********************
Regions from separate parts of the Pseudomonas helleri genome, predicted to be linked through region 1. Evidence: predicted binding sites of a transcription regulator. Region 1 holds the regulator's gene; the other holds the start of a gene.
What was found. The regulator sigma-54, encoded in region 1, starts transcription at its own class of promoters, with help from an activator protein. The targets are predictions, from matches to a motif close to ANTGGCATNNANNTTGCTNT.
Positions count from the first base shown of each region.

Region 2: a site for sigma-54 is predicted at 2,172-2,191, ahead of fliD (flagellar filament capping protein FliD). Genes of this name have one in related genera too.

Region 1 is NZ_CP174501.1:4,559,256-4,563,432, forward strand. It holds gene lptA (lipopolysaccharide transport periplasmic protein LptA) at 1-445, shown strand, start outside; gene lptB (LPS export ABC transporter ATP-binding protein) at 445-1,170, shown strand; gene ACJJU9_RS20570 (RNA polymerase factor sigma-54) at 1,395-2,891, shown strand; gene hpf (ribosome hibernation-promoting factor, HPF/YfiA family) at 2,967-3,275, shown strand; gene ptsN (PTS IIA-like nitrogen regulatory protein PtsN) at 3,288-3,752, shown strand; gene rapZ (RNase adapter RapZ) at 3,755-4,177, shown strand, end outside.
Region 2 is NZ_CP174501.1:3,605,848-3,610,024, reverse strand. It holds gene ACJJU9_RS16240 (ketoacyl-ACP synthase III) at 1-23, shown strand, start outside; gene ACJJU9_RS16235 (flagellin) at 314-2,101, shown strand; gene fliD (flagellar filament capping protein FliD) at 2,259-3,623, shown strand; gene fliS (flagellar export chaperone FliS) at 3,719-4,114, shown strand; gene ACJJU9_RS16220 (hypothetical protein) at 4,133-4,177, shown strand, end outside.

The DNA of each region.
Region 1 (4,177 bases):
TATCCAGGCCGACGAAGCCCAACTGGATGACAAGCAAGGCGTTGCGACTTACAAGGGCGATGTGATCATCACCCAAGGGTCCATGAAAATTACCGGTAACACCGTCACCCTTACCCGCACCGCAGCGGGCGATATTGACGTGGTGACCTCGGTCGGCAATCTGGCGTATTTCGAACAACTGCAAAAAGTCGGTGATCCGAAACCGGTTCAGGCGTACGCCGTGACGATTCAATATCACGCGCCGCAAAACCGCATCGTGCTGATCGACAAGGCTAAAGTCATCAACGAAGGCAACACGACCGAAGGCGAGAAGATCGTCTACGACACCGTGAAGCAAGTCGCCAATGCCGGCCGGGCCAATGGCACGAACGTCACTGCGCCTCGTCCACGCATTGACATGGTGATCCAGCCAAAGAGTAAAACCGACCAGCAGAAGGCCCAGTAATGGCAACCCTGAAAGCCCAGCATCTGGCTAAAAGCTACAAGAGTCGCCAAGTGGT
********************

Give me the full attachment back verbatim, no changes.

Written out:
Regions from separate parts of the Pseudomonas helleri genome, predicted to be linked through region 1. Evidence: predicted binding sites of a transcription regulator. Region 1 holds the regulator's gene; the other holds the start of a gene.
What was found. The regulator sigma-54, encoded in region 1, starts transcription at its own class of promoters, with help from an activator protein. The targets are predictions, from matches to a motif close to ANTGGCATNNANNTTGCTNT.
Positions count from the first base shown of each region.

Region 2: a site for sigma-54 is predicted at 2,172-2,191, ahead of fliD (flagellar filament capping protein FliD). Genes of this name have one in related genera too.

Region 1 is NZ_CP174501.1:4,559,256-4,563,432, forward strand. It holds gene lptA (lipopolysaccharide transport periplasmic protein LptA) at 1-445, shown strand, start outside; gene lptB (LPS export ABC transporter ATP-binding protein) at 445-1,170, shown strand; gene ACJJU9_RS20570 (RNA polymerase factor sigma-54) at 1,395-2,891, shown strand; gene hpf (ribosome hibernation-promoting factor, HPF/YfiA family) at 2,967-3,275, shown strand; gene ptsN (PTS IIA-like nitrogen regulatory protein PtsN) at 3,288-3,752, shown strand; gene rapZ (RNase adapter RapZ) at 3,755-4,177, shown strand, end outside.
Region 2 is NZ_CP174501.1:3,605,848-3,610,024, reverse strand. It holds gene ACJJU9_RS16240 (ketoacyl-ACP synthase III) at 1-23, shown strand, start outside; gene ACJJU9_RS16235 (flagellin) at 314-2,101, shown strand; gene fliD (flagellar filament capping protein FliD) at 2,259-3,623, shown strand; gene fliS (flagellar export chaperone FliS) at 3,719-4,114, shown strand; gene ACJJU9_RS16220 (hypothetical protein) at 4,133-4,177, shown strand, end outside.

The DNA of each region.
Region 1 (4,177 bases):
TATCCAGGCCGACGAAGCCCAACTGGATGACAAGCAAGGCGTTGCGACTTACAAGGGCGATGTGATCATCACCCAAGGGTCCATGAAAATTACCGGTAACACCGTCACCCTTACCCGCACCGCAGCGGGCGATATTGACGTGGTGACCTCGGTCGGCAATCTGGCGTATTTCGAACAACTGCAAAAAGTCGGTGATCCGAAACCGGTTCAGGCGTACGCCGTGACGATTCAATATCACGCGCCGCAAAACCGCATCGTGCTGATCGACAAGGCTAAAGTCATCAACGAAGGCAACACGACCGAAGGCGAGAAGATCGTCTACGACACCGTGAAGCAAGTCGCCAATGCCGGCCGGGCCAATGGCACGAACGTCACTGCGCCTCGTCCACGCATTGACATGGTGATCCAGCCAAAGAGTAAAACCGACCAGCAGAAGGCCCAGTAATGGCAACCCTGAAAGCCCAGCATCTGGCTAAAAGCTACAAGAGTCGCCAAGTGGT